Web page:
Latest InGen BioSciences News
Jan 30, 2021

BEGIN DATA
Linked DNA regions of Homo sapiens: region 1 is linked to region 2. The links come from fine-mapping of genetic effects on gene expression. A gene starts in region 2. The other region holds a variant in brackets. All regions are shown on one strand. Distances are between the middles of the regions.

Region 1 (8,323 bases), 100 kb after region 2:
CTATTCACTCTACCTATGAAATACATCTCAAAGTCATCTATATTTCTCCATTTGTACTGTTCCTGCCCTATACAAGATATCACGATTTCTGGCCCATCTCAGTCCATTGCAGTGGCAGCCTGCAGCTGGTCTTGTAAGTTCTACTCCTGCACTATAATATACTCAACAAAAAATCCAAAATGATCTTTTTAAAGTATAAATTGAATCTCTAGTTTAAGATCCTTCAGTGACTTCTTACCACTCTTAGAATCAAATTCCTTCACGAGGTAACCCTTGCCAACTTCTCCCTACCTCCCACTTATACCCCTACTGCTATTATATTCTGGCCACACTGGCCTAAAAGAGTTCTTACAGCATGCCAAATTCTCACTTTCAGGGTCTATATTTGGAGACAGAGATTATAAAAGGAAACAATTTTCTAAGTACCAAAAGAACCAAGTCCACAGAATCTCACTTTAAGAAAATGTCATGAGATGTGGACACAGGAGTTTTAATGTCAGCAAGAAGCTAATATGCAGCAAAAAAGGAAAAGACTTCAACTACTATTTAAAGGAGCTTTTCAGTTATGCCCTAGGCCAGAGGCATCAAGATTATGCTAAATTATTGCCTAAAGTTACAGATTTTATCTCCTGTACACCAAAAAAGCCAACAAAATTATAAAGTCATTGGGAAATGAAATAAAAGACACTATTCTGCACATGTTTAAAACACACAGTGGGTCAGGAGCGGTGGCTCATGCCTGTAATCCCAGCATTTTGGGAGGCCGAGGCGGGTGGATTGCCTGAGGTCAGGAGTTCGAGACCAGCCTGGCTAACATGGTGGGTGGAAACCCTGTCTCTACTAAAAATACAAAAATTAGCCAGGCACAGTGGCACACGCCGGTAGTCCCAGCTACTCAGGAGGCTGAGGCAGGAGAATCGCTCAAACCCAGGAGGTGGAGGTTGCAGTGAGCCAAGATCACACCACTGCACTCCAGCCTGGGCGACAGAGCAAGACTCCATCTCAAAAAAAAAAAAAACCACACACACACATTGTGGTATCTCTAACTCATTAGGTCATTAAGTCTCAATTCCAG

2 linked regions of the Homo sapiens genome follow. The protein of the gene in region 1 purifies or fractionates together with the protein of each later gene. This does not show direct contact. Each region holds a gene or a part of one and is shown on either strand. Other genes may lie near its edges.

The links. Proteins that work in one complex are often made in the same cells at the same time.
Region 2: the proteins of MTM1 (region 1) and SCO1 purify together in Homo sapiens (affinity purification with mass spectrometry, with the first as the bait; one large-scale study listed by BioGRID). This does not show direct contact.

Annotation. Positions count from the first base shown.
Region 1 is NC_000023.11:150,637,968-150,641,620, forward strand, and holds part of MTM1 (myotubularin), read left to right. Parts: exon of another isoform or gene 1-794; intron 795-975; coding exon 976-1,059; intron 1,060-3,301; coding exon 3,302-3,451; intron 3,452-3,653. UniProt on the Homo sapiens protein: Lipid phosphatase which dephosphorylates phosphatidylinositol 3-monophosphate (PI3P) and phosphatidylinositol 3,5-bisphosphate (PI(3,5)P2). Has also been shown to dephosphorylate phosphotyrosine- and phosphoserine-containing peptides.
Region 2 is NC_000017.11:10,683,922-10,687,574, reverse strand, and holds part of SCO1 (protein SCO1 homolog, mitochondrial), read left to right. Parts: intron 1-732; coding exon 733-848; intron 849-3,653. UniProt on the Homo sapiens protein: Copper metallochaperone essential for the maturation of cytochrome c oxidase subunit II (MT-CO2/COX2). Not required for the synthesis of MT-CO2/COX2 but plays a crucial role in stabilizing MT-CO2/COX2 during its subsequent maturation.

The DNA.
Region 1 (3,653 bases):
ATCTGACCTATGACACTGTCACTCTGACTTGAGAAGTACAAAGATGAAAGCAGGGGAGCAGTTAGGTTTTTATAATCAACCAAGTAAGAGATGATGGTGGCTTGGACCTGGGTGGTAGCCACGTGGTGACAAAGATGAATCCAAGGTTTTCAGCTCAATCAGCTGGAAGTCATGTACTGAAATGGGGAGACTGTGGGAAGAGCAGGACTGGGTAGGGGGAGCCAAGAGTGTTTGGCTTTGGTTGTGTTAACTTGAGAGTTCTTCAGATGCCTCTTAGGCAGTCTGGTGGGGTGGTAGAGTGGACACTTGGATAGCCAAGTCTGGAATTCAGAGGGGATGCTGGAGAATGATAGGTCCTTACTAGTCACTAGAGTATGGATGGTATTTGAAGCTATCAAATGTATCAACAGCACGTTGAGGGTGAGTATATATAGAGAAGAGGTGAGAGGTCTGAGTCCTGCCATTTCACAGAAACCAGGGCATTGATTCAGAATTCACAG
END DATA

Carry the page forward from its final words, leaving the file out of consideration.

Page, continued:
Marin supervisors said this week they are gravely concerned about a looming state mandate to build over 14,000 new housing units throughout the county between 2022 and 2030. “Marin County recognizes the need for more affordable housing. We are pursuing a number of strategies to achieve that goal,” Supervisor Damon Connolly said. “But residents are justified in being alarmed by these numbers that we’re seeing out of the state. “Marin is not alone,” Connolly said. “Jurisdictions both large and small from around the region are pushing back. Most recently even San Francisco.” Connolly made his comments after county supervisors were briefed Tuesday about the status of the mandates. Every eight years, the California Department of Housing and Community Development estimates the number of new homes the Bay Area needs to create, and how affordable those homes need to be, to meet the housing needs of people at all income levels. The Association of Bay Area Governments (ABAG) then assigns a share of the region’s housing need to each city, town and county in the region. Each local government must then update its general plan to show where the housing can be built. Under the plan currently moving forward, the state is requiring Bay Area jurisdictions to create over 441,000 housing units from 2022 to 2030, more than twice the 187,000 units it directed Bay Area jurisdictions to zone for from 2015 to 2023. The number of units assigned to Marin County’s unincorporated area alone increased over 1,700% from 185 units in the previous cycle to 3,510 for the next cycle. Of that total, 1,063 are to be priced for people with very low incomes, and 611 are to be priced for people with low incomes. Supervisor Stephanie Moulton-Peters said, “There is a perfect storm right now between these very elevated Regional Housing Need Allocation numbers and the advent of SB 35. “The interplay is simply. If you don’t reach your numbers you are subject to the SB 35 ministerial approvals for projects coming up,” Moulton-Peters said, “which really does take local decision-making out of land use planning. It is a very frightening scenario.” Under SB 35, any municipality or county that fails to build the amount of housing assigned to it by ABAG is subject to a streamlined approval process for new housing projects. According to state housing officials, only two Marin municipalities — Mill Valley and Corte Madera — built enough housing during the last eight years to make them exempt from SB 35. In December, the county’s Community Development Agency approved a five-story, 74-apartment complex on a 1.1-acre lot in Marin City without review by the county Planning Commission or lengthy environmental analysis under the California Environmental Quality Act due to SB 35. AMG & Associates LLC of Encino, the developer of the Marin City project, has also proposed building a six-story building at 1020 Fourth St. in Novato that would include commercial space on the first floor and 227 apartments on the upper floors. The Board of Supervisors has written three letters objecting to ABAG’s new housing mandates. In a Nov. 13 letter to Berkeley Mayor Jesse Arreguin, who serves as ABAG’s president, Supervisor Katie Rice wrote, “With an increase of this magnitude, the county may not be able to adopt a compliant housing element unless we put housing in environmentally sensitive areas, prone to fires, flooding and sea level rise.” “In light of recent fire events, it is important to address fire hazards,” Rice wrote. “Many unincorporated communities are considered ‘Communities at Risk’ by the National Fire Plan because of the proximity of housing to areas susceptible to wildland fires.” Rice stated that many of the roads to access these areas are private, narrow and substandard. “New land uses and development could expose people and structures to wildland fires throughout the county,” she wrote, “especially in areas with steep slopes, high fuel loads or inadequate emergency access.” Moulton-Peters said she had attended her first ABAG meeting the previous week and that representatives from Sonoma and Solano counties also expressed concern that the new mandates would push development into rural areas. Moulton-Peters said such a policy would be contrary to the founding mission of Plan Bay Area. Approved initially in 2013, Plan Bay Area’s main purpose is to reduce greenhouse gas emissions by channeling housing and job growth along existing traffic corridors, near mass transit, jobs, shopping and other services. Plan Bay Area is updated every four years, however, and the latest iteration of the plan also identifies “high resource areas” where it recommends that increased housing development should be created. As defined by the California Department of Housing and Community Development and the California Tax Credit Allocation Committee, “high resource areas” are neighborhoods with characteristics and resources most associated with positive educational and long-term economic outcomes for low-income children. These include: low poverty rates and high educational attainment, employment rates, home values and school test scores. The number of high resource areas in Marin is one of the primary reasons that the county’s share of housing in the 2022 to 2030 cycle grew more than those of most other Bay Area counties. According to Daniel Saver, the Metropolitan Transportation Commission’s assistant director for housing and local planning, the incorporation of “high resource/opportunity areas” into Plan Bay Area’s equation was required because of Assembly Bill 686, which mandated that counties and cities implement the Obama-era policy of “affirmatively furthering fair housing.” ABAG chose to align itself with this “high resource area strategy.” Leelee Thomas, a Marin County planning manager, said that while complying with the housing mandate will be a challenge, the county is in desperate need of more affordable housing. “Marin continues to have one of the highest median incomes in the state,” Thomas said, “but meanwhile many of our working families and seniors are struggling to meet their basic housing needs. “Marin continues to present the starkest inequities related to housing throughout the Bay Area. About two-thirds of non-Hispanic White residents are homeowners, and roughly three-fourths of both Black and Hispanic households are renters.” Supervisor Dennis Rodoni said, however, “We don’t build houses. It is developers who build houses. It is still very expensive to build in Marin.” Thomas said jurisdictions will get a chance to appeal the housing mandates this summer, but she said the county must file its compliance plan by January 2023 and will proceed in the meantime on the assumption that nothing will change.